National Safe Boating Week 2012
May 19-25, 2012 This past Saturday marked the start of National Safe Boating Week 2012. It is no coincidence that this week takes place in the days leading up to Memorial Day weekend, the traditional start of the recreational boating season.
National Safe Boating Week is an opportunity to highlight the importance of safety precautions and sensible behavior when spending time on the water, including wearing a life jacket, not boating under the influence of drugs and alcohol, and being aware of other general boating safety practices.
Knowing How a Boat Handles Can Help Avoid Collisions
No matter how experienced you may be as a boater, it’s worth paying attention to the handling characteristics of every boat you own or operate. Every boat – even boats of the same type, from the same manufacturer – handles differently.
Your own boat responds differently from day to day as a result of weather, current, temperature, load, and other factors.
The boater who ignores handling characteristics is risking his safety. Coast Guard data show that “collision with another vessel” is the number one type of recreational boating accident; “collision with a fixed object” is second.
If you’re interested in the technical factors that influence handling characteristics – things like side force, frictional wake current, and drag – a review of one of the many boat handling and seamanship publications, or the specifications supplied with your boat, will provide a wealth of useful information.
But in the meantime, there are simple steps that the U.S. Coast Guard recommends that every boater – including experienced boaters –go over as a matter of routine.
Drill It In
Whether you’ve been operating a particular boat for three years or three minutes, it’s a good idea to try some drills related to boat handling. Pick an open area on a calm day. Practice turning, stopping, and reversing course at various speeds, and pay attention to your turning radius, stopping distance, and maneuverability when the boat has more or less momentum.
Later, try the same drills in rougher water, with more wind, and with more or less weight in the boat. You may be surprised how much these variables can change the way your boat handles. At a minimum, these drills should be conducted on an annual basis, especially if you live in an area of the country where your boat is stored during the winter. Once your boat has been launched for the summer boating season, take some time to reacquaint yourself with your vessel’s handling characteristics.
A Weighty Issue
Do you know how much you weigh? Not trying to ask personal questions – but as the boat owner or operator, it’s important that you know the total weight of the equipment and persons you bring on board, and make sure that it’s within the limits listed on your boat’s capacity plate (if one is provided). You must take into consideration everything you’ve taken on board, such as fishing gear, a cooler, water (eight pounds per gallon), food, and fuel (six pounds per gallon). Exceeding your boat’s rated capacity is dangerous and can severely affect safe handling.
Even if you’re within the appropriate weight limit for your vessel, that weight must be properly distributed. Power trim and trim tabs are useful tools – but it’s better to carefully balance weight fore an aft, port and starboard, to avoid listing or “porpoising” – both of which make handling a vessel more difficult.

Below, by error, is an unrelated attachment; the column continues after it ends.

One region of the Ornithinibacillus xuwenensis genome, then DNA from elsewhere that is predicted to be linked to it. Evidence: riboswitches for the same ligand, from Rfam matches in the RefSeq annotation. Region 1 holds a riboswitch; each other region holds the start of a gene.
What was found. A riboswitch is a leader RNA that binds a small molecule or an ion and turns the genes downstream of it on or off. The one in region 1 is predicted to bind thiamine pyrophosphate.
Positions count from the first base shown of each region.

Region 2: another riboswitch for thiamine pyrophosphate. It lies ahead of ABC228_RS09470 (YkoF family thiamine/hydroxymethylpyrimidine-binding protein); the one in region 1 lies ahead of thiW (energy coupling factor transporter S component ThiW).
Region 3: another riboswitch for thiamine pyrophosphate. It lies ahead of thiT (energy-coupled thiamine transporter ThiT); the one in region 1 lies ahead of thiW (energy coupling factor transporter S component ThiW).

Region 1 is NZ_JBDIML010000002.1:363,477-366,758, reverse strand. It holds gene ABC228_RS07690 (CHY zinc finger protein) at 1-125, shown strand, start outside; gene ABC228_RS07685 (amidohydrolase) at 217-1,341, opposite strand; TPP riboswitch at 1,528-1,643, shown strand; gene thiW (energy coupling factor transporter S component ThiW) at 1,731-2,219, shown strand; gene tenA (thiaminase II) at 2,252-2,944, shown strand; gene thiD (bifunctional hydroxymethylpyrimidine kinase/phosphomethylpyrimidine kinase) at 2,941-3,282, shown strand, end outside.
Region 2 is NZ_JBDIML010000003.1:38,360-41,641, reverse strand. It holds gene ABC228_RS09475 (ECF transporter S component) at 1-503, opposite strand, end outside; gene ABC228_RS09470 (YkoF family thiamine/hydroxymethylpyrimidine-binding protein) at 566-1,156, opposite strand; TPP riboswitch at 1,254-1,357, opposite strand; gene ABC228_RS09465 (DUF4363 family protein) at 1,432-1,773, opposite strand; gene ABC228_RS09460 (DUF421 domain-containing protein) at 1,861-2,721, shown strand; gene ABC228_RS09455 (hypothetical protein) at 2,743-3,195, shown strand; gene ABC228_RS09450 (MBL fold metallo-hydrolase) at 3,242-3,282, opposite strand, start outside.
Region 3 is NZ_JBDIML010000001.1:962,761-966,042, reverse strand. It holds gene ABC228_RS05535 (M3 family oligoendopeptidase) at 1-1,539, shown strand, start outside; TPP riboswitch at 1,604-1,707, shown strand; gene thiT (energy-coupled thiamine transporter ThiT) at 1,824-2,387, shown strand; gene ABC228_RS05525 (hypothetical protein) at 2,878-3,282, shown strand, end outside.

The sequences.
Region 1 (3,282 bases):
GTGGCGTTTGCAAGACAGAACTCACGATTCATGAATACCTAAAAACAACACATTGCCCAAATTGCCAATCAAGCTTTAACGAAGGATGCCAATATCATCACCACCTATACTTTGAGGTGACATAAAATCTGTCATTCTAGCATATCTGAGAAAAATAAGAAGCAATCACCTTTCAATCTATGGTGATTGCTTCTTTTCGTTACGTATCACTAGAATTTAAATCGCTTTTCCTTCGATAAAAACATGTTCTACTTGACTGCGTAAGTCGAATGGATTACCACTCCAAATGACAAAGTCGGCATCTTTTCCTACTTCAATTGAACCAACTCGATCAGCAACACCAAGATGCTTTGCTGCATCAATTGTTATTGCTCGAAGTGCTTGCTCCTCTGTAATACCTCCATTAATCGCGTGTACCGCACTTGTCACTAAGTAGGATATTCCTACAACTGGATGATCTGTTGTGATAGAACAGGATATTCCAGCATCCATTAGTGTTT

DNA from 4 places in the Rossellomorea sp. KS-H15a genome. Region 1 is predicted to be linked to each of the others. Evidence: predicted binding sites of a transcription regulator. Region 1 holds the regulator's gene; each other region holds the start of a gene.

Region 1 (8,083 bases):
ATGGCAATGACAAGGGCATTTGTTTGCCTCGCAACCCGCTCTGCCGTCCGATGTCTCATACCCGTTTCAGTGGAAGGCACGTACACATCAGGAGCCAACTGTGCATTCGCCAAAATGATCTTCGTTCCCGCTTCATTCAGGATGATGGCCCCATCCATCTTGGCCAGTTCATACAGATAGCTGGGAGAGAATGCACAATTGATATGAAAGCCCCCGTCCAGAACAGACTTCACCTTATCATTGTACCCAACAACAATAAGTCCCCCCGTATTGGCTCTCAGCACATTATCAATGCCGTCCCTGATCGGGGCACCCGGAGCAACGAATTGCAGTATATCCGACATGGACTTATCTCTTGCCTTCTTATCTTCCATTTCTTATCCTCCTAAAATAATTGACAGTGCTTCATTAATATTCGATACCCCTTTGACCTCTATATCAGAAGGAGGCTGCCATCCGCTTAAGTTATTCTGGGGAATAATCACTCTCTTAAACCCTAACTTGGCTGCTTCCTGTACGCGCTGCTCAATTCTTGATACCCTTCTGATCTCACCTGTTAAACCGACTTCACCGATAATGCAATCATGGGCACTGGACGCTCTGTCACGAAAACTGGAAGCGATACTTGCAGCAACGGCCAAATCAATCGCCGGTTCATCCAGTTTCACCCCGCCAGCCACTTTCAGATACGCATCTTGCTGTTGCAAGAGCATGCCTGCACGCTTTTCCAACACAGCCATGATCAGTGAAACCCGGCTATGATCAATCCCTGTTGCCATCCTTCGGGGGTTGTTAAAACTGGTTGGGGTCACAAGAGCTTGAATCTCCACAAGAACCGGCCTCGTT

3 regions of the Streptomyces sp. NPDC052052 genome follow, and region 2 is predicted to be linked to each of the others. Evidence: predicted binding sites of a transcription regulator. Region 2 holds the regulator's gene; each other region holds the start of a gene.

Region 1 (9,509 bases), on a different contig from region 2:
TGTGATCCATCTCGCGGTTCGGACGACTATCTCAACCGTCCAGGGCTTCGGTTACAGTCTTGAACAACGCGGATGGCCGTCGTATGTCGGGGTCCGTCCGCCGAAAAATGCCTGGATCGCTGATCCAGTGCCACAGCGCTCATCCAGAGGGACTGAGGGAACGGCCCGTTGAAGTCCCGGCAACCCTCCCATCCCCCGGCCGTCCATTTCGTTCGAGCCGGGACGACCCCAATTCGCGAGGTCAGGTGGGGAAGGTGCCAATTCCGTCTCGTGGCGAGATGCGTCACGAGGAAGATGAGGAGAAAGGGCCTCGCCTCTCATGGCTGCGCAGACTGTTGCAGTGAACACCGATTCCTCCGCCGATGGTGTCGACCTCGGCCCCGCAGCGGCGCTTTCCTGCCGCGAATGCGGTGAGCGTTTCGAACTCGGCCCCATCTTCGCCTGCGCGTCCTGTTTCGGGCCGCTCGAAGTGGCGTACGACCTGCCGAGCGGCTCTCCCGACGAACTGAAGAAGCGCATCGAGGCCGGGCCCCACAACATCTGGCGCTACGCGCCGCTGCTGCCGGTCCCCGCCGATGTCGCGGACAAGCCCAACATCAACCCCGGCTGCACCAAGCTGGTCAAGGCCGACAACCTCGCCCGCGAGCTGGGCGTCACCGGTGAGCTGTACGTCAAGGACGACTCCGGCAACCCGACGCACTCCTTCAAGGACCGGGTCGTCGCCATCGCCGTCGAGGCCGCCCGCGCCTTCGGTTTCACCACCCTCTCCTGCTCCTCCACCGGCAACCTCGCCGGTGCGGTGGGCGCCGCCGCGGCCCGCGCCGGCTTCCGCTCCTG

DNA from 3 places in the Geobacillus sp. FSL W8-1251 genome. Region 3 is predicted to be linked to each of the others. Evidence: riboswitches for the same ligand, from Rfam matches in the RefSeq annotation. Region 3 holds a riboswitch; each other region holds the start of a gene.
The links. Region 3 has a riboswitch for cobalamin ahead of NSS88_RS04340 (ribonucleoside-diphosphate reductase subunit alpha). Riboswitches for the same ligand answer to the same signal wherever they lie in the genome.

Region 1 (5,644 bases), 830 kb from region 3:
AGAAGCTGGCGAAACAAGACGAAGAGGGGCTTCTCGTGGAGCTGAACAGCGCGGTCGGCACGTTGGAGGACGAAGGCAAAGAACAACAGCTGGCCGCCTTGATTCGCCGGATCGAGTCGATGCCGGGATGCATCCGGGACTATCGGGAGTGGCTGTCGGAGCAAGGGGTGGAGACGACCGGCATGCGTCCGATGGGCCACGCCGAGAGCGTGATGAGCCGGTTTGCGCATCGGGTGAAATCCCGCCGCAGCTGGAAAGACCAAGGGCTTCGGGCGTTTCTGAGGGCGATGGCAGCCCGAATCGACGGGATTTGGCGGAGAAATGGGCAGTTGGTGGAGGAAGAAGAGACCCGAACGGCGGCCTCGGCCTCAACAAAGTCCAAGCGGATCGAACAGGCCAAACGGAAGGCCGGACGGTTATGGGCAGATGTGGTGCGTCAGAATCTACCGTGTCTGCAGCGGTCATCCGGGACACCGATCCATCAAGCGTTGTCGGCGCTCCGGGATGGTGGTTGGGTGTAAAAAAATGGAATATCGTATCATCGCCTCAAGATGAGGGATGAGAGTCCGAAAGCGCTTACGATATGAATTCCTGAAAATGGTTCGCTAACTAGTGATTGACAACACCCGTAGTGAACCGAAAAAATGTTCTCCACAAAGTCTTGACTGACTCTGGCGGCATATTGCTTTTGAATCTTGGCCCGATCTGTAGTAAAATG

If you are going out on the water – please boat responsibly. Just like driving on the road, when you are on the water things can change in a split second. Here’s what happened to a one boater who took his eyes off the water.
Trees and large branches can float down- stream after falling into the water (creating snags or deadheads), sometimes lodging in the bottom of the river. These become serious hazards to watercraft. Many of them also float just below the surface of the river, hidden like a mine from the unsuspecting boater and serious damage can result from hitting one of them.
At best you will be left with a repair bill for hull repairs, major structural damage, or a new propeller or a lower drive unit. At worst, your boat could hit a deadhead at night and capsize, resulting in injury or death.
NOAA News is Good News
Finally, check the weather before you go out – and not just to find out whether or not you’ll need a sweater. Wind and waves, in particular, can drastically change a boat’s handling characteristics. Take a few minutes to listen to the National Oceanic and Atmospheric Administration (NOAA) marine forecast on your VHF radio, even if it’s currently bright and sunny. You’ll be much better off making the conscious decision not to pilot your boat in 30-mile-per-hour winds than accidentally finding out you’re incapable of it.
Yes, you may be an experienced boater, but even if you were born with tiller in hand, it’s worth taking a little extra time to make sure you’ve mastered the handling of this boat on this day under these conditions to avoid a boating accident.
You Are The “Captain Of Your Ship”
Your water fun depends on you, your equipment and other people who, like you, enjoy spending leisure time on, in, or near the water. As a boat operator, you are the “captain of the ship.” You are legally obligated to know the federal, state and local regulations that apply to your watercraft and the waters where you go boating.
It is also your obligation to have the safety equipment required by law, to keep it in good condition and on board, and know how to properly use these devices. You must have a complete knowledge of your boat, its handling and the boating rules of the road.
Boating – Rules Of The Road
You learned the “Rules of the Road” before you sat behind the wheel of a car — and you should do the same before taking the helm.